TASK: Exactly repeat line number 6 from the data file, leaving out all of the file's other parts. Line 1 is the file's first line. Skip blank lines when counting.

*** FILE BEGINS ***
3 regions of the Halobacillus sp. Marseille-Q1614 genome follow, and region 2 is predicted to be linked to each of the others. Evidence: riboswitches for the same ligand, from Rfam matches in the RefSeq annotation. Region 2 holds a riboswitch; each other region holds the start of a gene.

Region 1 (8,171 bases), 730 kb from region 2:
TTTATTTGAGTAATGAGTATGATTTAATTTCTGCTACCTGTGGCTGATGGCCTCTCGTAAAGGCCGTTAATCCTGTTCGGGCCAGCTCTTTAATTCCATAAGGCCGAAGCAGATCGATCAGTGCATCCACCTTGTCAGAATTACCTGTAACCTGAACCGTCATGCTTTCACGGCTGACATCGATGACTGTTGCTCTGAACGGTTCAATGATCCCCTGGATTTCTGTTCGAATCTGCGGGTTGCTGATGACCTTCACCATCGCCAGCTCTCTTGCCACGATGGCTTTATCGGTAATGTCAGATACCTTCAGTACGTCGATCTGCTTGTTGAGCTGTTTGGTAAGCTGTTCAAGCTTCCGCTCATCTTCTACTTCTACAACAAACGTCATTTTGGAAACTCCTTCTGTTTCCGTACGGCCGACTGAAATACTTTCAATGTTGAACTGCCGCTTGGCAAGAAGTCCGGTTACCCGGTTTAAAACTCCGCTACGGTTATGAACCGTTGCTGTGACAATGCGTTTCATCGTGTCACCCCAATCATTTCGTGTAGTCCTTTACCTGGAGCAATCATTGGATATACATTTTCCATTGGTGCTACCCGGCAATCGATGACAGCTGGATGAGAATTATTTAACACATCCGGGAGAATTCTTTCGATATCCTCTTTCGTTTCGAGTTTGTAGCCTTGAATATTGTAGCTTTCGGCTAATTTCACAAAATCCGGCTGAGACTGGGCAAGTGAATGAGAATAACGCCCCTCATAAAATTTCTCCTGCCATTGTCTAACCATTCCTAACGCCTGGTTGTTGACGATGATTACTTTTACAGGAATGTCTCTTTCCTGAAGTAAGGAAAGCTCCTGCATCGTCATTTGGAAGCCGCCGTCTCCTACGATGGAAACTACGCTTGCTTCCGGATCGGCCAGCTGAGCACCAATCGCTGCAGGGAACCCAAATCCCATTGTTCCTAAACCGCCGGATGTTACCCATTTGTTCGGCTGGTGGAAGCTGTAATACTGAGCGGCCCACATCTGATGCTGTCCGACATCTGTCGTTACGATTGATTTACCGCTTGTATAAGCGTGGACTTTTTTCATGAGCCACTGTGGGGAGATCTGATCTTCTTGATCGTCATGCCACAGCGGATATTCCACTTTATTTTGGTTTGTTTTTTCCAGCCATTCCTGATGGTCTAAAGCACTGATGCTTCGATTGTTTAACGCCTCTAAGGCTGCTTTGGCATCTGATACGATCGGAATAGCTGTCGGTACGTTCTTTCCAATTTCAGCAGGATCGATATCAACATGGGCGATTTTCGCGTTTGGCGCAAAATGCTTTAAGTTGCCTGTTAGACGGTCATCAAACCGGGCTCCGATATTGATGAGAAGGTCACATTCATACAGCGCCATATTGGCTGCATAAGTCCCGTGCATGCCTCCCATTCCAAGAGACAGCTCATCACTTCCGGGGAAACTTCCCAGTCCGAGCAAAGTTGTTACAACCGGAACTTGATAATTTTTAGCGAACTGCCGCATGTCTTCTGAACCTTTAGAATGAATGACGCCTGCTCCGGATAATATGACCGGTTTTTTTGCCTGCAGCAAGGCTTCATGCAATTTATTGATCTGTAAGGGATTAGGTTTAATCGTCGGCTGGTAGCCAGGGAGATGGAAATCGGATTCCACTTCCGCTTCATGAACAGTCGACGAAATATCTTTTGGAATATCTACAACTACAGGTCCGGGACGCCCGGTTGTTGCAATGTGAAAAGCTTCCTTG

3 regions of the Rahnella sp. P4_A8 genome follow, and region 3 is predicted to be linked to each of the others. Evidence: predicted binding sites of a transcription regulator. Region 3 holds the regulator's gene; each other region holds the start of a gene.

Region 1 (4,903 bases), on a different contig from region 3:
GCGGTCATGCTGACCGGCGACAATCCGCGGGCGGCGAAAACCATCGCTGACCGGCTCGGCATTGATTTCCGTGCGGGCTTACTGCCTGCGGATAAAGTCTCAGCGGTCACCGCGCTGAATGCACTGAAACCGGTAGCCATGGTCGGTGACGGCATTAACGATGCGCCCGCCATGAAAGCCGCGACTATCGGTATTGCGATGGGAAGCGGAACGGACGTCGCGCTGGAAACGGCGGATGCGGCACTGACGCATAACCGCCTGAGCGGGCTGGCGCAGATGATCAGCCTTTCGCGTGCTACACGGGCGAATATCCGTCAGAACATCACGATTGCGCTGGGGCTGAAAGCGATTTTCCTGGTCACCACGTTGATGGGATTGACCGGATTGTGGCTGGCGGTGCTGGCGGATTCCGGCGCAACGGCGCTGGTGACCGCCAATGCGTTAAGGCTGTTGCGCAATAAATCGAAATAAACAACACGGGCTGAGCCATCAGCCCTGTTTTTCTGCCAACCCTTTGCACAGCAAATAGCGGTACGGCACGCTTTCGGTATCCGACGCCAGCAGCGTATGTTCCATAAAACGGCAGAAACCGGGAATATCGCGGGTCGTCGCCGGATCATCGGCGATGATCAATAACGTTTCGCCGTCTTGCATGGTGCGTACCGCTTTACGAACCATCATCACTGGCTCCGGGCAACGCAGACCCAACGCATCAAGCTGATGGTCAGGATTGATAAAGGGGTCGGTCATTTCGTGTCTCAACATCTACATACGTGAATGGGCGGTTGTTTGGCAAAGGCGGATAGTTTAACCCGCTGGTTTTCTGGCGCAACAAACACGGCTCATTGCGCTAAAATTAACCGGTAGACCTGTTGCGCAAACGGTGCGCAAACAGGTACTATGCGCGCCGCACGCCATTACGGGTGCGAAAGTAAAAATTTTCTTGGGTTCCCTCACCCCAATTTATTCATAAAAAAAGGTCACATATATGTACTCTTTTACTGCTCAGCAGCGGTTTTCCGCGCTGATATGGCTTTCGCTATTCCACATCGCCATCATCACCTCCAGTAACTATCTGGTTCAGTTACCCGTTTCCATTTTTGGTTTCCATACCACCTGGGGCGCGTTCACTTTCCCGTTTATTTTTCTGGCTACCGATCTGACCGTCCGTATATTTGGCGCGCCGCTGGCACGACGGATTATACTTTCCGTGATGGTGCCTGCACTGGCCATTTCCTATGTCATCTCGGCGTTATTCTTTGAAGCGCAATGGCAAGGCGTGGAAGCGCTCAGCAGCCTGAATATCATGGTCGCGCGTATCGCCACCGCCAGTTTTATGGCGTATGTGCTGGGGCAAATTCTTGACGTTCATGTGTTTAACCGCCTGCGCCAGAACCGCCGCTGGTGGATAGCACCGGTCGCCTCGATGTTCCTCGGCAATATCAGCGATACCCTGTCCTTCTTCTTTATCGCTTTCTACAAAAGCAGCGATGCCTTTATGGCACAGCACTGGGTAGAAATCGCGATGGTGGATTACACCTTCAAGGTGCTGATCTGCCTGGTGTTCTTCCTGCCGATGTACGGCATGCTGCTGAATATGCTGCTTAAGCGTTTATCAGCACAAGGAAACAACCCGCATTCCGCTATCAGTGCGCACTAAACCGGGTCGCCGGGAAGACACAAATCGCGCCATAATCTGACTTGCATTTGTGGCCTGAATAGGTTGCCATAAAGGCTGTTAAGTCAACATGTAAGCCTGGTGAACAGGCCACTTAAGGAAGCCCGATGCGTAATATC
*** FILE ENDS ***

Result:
GCGGTCATGCTGACCGGCGACAATCCGCGGGCGGCGAAAACCATCGCTGACCGGCTCGGCATTGATTTCCGTGCGGGCTTACTGCCTGCGGATAAAGTCTCAGCGGTCACCGCGCTGAATGCACTGAAACCGGTAGCCATGGTCGGTGACGGCATTAACGATGCGCCCGCCATGAAAGCCGCGACTATCGGTATTGCGATGGGAAGCGGAACGGACGTCGCGCTGGAAACGGCGGATGCGGCACTGACGCATAACCGCCTGAGCGGGCTGGCGCAGATGATCAGCCTTTCGCGTGCTACACGGGCGAATATCCGTCAGAACATCACGATTGCGCTGGGGCTGAAAGCGATTTTCCTGGTCACCACGTTGATGGGATTGACCGGATTGTGGCTGGCGGTGCTGGCGGATTCCGGCGCAACGGCGCTGGTGACCGCCAATGCGTTAAGGCTGTTGCGCAATAAATCGAAATAAACAACACGGGCTGAGCCATCAGCCCTGTTTTTCTGCCAACCCTTTGCACAGCAAATAGCGGTACGGCACGCTTTCGGTATCCGACGCCAGCAGCGTATGTTCCATAAAACGGCAGAAACCGGGAATATCGCGGGTCGTCGCCGGATCATCGGCGATGATCAATAACGTTTCGCCGTCTTGCATGGTGCGTACCGCTTTACGAACCATCATCACTGGCTCCGGGCAACGCAGACCCAACGCATCAAGCTGATGGTCAGGATTGATAAAGGGGTCGGTCATTTCGTGTCTCAACATCTACATACGTGAATGGGCGGTTGTTTGGCAAAGGCGGATAGTTTAACCCGCTGGTTTTCTGGCGCAACAAACACGGCTCATTGCGCTAAAATTAACCGGTAGACCTGTTGCGCAAACGGTGCGCAAACAGGTACTATGCGCGCCGCACGCCATTACGGGTGCGAAAGTAAAAATTTTCTTGGGTTCCCTCACCCCAATTTATTCATAAAAAAAGGTCACATATATGTACTCTTTTACTGCTCAGCAGCGGTTTTCCGCGCTGATATGGCTTTCGCTATTCCACATCGCCATCATCACCTCCAGTAACTATCTGGTTCAGTTACCCGTTTCCATTTTTGGTTTCCATACCACCTGGGGCGCGTTCACTTTCCCGTTTATTTTTCTGGCTACCGATCTGACCGTCCGTATATTTGGCGCGCCGCTGGCACGACGGATTATACTTTCCGTGATGGTGCCTGCACTGGCCATTTCCTATGTCATCTCGGCGTTATTCTTTGAAGCGCAATGGCAAGGCGTGGAAGCGCTCAGCAGCCTGAATATCATGGTCGCGCGTATCGCCACCGCCAGTTTTATGGCGTATGTGCTGGGGCAAATTCTTGACGTTCATGTGTTTAACCGCCTGCGCCAGAACCGCCGCTGGTGGATAGCACCGGTCGCCTCGATGTTCCTCGGCAATATCAGCGATACCCTGTCCTTCTTCTTTATCGCTTTCTACAAAAGCAGCGATGCCTTTATGGCACAGCACTGGGTAGAAATCGCGATGGTGGATTACACCTTCAAGGTGCTGATCTGCCTGGTGTTCTTCCTGCCGATGTACGGCATGCTGCTGAATATGCTGCTTAAGCGTTTATCAGCACAAGGAAACAACCCGCATTCCGCTATCAGTGCGCACTAAACCGGGTCGCCGGGAAGACACAAATCGCGCCATAATCTGACTTGCATTTGTGGCCTGAATAGGTTGCCATAAAGGCTGTTAAGTCAACATGTAAGCCTGGTGAACAGGCCACTTAAGGAAGCCCGATGCGTAATATC